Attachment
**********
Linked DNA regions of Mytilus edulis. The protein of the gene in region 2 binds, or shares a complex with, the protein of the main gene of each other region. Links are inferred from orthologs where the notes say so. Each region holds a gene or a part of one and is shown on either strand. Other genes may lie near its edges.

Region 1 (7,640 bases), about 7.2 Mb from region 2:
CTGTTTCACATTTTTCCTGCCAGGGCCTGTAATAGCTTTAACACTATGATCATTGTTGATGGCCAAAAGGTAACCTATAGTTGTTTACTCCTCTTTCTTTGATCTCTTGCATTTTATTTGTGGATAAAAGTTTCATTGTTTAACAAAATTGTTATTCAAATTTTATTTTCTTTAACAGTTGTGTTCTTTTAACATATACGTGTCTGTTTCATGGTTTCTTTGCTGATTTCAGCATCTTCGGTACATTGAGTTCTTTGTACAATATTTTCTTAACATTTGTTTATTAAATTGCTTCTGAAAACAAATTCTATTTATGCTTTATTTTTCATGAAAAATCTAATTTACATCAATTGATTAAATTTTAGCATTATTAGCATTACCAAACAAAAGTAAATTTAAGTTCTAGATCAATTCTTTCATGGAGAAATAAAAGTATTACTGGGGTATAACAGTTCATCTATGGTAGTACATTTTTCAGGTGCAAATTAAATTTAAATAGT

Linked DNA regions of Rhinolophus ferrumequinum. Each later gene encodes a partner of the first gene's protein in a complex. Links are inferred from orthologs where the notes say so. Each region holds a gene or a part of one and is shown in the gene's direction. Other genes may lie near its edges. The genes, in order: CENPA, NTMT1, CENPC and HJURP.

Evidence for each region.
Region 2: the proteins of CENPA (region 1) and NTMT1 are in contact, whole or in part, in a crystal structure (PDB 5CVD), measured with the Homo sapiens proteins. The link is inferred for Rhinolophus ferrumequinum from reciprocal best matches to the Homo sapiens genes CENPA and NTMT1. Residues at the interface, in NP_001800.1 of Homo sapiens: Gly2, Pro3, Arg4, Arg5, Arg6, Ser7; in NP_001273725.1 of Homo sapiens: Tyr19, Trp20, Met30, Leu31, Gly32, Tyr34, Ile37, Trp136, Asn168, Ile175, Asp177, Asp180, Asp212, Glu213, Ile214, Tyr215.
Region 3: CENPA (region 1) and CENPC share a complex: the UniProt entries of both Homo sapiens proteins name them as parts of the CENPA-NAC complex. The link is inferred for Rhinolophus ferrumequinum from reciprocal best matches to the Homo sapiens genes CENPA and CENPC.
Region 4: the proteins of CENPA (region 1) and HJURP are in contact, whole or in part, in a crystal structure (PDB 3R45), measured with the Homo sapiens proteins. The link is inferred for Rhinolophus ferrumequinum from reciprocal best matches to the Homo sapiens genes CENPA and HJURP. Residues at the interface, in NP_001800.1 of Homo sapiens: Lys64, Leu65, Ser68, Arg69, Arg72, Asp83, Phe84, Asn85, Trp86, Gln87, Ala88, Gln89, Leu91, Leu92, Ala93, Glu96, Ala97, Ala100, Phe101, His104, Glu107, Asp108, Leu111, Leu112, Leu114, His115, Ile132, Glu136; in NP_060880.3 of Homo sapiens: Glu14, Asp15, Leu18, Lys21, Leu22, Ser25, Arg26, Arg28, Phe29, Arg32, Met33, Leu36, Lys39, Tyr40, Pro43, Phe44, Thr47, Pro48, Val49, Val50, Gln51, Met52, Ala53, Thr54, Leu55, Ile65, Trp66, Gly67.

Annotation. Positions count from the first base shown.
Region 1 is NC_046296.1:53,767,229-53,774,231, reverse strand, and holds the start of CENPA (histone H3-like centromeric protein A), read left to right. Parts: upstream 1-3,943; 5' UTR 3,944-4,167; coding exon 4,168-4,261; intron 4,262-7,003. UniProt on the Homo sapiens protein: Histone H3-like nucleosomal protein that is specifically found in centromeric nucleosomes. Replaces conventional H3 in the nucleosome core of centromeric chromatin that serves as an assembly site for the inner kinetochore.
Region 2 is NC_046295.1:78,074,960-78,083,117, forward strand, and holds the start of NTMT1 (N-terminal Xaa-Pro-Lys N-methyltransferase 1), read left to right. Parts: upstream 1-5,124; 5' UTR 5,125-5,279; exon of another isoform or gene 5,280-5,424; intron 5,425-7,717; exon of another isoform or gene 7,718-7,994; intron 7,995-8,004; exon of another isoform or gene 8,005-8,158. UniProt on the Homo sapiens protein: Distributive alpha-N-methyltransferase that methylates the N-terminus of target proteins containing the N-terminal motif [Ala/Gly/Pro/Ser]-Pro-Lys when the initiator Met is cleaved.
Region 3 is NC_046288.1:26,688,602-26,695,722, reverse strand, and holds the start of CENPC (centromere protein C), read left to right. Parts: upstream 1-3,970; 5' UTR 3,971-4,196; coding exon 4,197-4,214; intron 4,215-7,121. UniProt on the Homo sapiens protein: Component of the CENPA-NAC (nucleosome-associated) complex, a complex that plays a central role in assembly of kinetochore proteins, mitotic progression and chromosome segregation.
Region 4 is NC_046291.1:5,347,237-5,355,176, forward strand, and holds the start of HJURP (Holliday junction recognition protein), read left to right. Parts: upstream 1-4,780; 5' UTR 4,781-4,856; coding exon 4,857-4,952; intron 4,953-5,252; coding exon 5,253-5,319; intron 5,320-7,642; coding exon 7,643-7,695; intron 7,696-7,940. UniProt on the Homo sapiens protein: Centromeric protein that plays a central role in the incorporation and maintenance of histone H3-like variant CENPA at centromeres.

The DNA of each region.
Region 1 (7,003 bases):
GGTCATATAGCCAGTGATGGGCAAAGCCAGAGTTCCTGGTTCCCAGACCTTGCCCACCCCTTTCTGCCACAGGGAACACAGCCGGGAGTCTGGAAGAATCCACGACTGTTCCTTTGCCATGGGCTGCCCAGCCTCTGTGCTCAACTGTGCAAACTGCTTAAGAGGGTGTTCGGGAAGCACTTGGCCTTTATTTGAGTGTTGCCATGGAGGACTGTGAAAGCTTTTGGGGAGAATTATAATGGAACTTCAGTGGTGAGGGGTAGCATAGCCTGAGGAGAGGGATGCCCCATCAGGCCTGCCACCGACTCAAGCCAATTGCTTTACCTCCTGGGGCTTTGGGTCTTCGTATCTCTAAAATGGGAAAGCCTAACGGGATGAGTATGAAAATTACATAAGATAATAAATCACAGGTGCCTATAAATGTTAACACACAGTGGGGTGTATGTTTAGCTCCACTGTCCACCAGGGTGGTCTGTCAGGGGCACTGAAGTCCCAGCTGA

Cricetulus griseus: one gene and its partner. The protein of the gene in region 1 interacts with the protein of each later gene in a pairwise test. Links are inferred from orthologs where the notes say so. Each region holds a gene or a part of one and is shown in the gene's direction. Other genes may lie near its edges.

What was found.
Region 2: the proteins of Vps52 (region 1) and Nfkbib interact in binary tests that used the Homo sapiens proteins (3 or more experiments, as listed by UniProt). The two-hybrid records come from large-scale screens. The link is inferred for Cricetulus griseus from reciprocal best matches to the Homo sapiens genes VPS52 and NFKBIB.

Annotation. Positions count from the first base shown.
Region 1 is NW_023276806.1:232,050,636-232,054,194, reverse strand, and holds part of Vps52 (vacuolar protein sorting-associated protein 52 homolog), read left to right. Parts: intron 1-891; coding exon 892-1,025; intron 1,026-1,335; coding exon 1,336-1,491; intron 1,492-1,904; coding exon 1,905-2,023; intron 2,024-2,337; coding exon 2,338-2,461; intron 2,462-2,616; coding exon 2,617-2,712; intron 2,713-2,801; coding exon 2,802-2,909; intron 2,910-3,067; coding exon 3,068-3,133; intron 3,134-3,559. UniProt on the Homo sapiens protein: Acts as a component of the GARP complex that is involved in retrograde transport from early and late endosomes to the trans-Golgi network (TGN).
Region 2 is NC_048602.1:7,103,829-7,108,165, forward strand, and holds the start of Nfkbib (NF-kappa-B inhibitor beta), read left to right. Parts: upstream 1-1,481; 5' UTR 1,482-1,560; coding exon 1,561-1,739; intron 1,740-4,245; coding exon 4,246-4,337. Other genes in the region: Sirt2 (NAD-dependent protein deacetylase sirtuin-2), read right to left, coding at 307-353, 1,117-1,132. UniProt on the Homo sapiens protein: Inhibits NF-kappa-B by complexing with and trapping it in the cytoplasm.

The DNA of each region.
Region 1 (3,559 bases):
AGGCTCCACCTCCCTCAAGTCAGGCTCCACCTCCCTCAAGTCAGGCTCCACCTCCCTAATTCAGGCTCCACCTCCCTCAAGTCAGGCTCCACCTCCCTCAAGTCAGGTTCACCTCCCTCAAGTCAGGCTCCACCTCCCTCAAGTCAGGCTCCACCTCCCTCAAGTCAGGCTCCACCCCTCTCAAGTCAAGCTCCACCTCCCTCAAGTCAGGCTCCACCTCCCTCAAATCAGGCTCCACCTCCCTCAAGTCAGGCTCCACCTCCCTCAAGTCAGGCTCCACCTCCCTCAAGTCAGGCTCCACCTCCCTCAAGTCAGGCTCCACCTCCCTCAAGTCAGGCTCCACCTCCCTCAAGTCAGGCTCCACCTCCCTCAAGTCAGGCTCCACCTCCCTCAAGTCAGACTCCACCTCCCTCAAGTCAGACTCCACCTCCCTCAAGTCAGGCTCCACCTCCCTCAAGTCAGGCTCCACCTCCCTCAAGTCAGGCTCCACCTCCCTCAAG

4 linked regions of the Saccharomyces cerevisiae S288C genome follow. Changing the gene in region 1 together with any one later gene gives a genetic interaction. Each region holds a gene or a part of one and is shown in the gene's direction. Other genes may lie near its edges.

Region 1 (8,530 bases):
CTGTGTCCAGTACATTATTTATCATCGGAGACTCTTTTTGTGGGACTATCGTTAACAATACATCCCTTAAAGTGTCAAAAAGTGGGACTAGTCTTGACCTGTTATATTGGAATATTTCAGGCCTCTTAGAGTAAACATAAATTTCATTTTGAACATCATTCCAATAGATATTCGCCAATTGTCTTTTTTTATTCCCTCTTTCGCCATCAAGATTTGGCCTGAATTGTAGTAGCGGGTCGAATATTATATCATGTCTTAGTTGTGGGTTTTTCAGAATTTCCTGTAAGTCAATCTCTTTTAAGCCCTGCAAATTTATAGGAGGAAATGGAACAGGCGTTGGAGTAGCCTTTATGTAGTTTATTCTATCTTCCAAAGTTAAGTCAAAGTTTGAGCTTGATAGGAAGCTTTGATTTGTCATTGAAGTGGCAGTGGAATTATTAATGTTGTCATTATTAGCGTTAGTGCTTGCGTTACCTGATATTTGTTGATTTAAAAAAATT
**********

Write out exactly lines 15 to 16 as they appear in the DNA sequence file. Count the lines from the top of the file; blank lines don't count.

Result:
Region 1 (7,003 bases):
GGTCATATAGCCAGTGATGGGCAAAGCCAGAGTTCCTGGTTCCCAGACCTTGCCCACCCCTTTCTGCCACAGGGAACACAGCCGGGAGTCTGGAAGAATCCACGACTGTTCCTTTGCCATGGGCTGCCCAGCCTCTGTGCTCAACTGTGCAAACTGCTTAAGAGGGTGTTCGGGAAGCACTTGGCCTTTATTTGAGTGTTGCCATGGAGGACTGTGAAAGCTTTTGGGGAGAATTATAATGGAACTTCAGTGGTGAGGGGTAGCATAGCCTGAGGAGAGGGATGCCCCATCAGGCCTGCCACCGACTCAAGCCAATTGCTTTACCTCCTGGGGCTTTGGGTCTTCGTATCTCTAAAATGGGAAAGCCTAACGGGATGAGTATGAAAATTACATAAGATAATAAATCACAGGTGCCTATAAATGTTAACACACAGTGGGGTGTATGTTTAGCTCCACTGTCCACCAGGGTGGTCTGTCAGGGGCACTGAAGTCCCAGCTGA